Reviews for Colores de la vida : Mexican Folk Art Colors in English and Spanish


Horn Book Guide Reviews 2011 Fall
This very simple concept book includes color names in both English and Spanish. Each word pair is illustrated with a vibrant photograph of a folk-art sculpture of an animal, all made by artists in Oaxaca, Mexico. The only disappointment is that there isn't more information about the artisans who created the pieces (the names of the animals might also have been useful). Copyright 2011 Horn Book Guide Reviews.

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Kirkus Reviews 2011 June #2

Following Opuestos (2009), Weill introduces colors with mixed success in the latest book in her bilingual First Concepts with Mexican Folk Art series.

Using animals handcrafted by Oaxacan artisans, the author showcases 14 different colors, from typical primary and secondary colors to neutrals and metallics. The book presents young readers to a few colors (such as turquoise, gray, gold and silver) not found in most color concept books. Two pages are dedicated to each color; English and Spanish words for the color are on the left page, faced by one or more animal artworks on the opposite. Made from wood, ceramic, tin or papier-mâché, the featured animals range from ordinary giraffes and polar bears to fantastical winged creatures. While the folk art in the other books in the series popped from pages of contrasting colors, the animals here fade into backgrounds too similar to their representative colors. In some cases, this design decision merely lessens the beauty of the unique, colorful objects. In other instances, the various tints and shades may confuse young readers; purple wooden rabbits look almost black, and a band of ceramic animal musicians appear tan on their brown page. The last page presents a gorgeous pair of multicolored pigs.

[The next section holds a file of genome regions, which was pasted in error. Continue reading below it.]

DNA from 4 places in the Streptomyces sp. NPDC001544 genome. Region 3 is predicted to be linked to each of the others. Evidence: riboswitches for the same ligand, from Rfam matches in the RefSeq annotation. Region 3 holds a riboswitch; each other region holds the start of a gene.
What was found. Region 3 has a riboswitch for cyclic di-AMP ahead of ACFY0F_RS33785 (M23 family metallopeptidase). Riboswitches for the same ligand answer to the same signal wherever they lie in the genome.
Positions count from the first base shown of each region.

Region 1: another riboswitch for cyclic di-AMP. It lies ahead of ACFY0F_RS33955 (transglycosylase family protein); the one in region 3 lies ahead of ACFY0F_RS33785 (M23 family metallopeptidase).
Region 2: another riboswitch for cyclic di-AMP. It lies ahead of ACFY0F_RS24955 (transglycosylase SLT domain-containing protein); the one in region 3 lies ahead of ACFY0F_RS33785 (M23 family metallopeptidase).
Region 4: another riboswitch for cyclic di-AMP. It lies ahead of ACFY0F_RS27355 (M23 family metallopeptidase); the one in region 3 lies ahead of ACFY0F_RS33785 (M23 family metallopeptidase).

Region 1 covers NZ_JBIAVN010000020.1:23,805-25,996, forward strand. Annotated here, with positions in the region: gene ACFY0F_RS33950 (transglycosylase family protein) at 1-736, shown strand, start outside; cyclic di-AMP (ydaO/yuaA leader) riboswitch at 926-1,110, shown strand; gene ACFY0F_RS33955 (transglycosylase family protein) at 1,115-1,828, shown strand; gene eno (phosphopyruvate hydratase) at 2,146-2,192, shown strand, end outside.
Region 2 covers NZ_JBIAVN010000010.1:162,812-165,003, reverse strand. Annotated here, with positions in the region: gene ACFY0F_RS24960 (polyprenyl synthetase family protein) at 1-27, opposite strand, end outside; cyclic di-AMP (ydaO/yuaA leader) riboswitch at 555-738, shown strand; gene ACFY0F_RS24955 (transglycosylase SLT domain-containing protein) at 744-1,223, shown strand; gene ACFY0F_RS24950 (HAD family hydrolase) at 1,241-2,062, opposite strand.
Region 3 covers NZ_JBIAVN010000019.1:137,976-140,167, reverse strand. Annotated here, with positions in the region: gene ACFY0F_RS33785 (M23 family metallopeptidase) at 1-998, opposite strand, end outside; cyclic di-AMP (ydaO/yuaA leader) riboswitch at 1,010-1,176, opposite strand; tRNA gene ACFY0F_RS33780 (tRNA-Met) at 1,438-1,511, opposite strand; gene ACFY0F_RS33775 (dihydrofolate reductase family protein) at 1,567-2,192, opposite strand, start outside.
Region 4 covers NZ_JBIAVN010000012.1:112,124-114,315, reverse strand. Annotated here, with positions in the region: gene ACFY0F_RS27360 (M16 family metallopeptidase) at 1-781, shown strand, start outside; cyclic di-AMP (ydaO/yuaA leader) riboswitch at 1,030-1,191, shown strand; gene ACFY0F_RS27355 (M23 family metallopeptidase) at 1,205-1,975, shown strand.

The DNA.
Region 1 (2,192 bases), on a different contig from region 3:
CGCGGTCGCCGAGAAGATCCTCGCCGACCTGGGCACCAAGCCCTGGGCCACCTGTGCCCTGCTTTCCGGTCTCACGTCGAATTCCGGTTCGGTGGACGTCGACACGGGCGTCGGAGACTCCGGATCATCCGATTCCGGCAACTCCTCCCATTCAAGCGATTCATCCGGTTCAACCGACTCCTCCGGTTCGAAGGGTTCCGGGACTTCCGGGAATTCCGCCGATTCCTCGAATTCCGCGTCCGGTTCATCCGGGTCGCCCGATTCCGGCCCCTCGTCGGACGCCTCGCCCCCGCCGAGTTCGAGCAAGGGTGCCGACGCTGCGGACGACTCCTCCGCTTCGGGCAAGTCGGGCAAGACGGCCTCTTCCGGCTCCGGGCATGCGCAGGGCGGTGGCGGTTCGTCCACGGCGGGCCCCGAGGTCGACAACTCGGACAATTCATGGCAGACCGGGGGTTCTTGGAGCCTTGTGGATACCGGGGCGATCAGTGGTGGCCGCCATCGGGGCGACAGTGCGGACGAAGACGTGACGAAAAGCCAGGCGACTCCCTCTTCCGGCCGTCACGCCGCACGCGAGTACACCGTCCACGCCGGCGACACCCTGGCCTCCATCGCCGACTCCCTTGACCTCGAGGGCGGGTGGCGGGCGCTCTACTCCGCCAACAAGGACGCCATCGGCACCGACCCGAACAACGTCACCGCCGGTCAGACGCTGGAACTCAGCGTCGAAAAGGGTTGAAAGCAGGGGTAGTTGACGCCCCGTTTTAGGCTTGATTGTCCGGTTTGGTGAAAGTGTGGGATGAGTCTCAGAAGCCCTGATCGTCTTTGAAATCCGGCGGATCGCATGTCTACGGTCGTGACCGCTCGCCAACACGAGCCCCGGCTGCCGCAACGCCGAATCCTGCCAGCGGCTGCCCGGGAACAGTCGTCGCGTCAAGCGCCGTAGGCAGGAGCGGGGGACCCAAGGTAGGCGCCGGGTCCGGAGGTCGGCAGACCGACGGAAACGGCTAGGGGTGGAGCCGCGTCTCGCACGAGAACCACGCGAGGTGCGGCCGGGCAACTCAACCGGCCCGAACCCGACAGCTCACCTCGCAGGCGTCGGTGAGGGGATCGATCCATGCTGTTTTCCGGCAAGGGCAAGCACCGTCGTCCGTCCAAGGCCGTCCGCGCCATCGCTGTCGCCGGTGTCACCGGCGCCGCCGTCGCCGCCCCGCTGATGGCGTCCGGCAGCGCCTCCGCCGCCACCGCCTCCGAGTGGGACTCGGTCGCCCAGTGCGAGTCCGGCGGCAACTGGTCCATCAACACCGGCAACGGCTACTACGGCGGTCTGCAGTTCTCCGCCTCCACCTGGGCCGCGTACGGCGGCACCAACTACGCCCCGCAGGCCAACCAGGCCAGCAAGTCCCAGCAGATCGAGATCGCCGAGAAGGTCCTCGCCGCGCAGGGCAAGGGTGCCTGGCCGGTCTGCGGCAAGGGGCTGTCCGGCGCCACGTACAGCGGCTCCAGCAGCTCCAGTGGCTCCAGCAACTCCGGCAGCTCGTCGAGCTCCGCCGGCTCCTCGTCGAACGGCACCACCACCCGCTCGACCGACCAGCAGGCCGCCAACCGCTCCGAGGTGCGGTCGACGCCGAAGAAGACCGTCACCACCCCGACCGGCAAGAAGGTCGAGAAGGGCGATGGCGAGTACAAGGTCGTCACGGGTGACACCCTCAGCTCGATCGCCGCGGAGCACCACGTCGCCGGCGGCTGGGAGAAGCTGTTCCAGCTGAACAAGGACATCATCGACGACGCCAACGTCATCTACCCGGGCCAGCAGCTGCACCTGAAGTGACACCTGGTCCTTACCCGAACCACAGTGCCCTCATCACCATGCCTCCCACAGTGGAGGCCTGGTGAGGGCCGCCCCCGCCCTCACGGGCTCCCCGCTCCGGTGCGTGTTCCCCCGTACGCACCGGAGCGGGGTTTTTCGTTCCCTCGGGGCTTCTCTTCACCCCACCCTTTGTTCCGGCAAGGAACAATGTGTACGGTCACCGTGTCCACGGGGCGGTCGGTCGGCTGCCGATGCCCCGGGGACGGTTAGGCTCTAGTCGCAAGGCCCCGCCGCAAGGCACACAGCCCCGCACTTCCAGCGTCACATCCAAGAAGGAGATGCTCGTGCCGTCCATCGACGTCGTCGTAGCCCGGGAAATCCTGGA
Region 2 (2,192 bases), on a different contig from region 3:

Even with its design flaws, the book remains a good choice for bilingual storytimes and conversations about color. (Picture book. 3-7)

Copyright Kirkus 2011 Kirkus/BPI Communications.All rights reserved.

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Publishers Weekly Reviews 2011 May #3

Like its predecessors, this color-themed companion to ABeCedarios (2007) and Opuestos (2009) also features the handiwork of Oaxacan sculptors, who contribute stylized and vibrantly painted creatures that show off each color to its fullest and are set against marbled backdrops of the same hue. A pair of winged dragonlike creatures (for yellow/amarillo) seem to shout with glee as a third hatches from an egg, while two purple/morado rabbits, as inky as the night sky, prepare to dive into a pile of carrots. Some readers might wish for IDs for the more unusual animals, but the sculptures are hypnotic. Ages 3-6. (July)

[Page ]. Copyright 2010 PWxyz LLC

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School Library Journal Reviews 2011 September

PreS-Gr 1--This beautifully illustrated work by the author of ABeCedarios (2007) and Opuestos (2009, both Cinco Puntos) makes learning colors fun. Bright sculptures by Oaxacan artists capture the folkloric ambiance of the area, infusing the pages with whimsical animals splashed with color. Pink cattle eat hay while a calf nurses from its mother. Two pigs sport vibrant flowers interspersed with flying white birds on their hides. A huge, black, metal spider looks curiously at readers. Golden fish donning bows and hats swim across the yellow page. Figures correspond with the same-colored backdrop, giving young readers the chance to explore varying shades between the illustrations and colored text naming the target pigment. This book will delight old and young alike as they explore colors. Suitable for use with toddler and preschool storytimes and in beginning Spanish classes.--Cristi Jenkins, Fort Vancouver Regional Library System, WA

[Page 142]. (c) Copyright 2011. Library Journals LLC, a wholly owned subsidiary of Media Source, Inc. No redistribution permitted.

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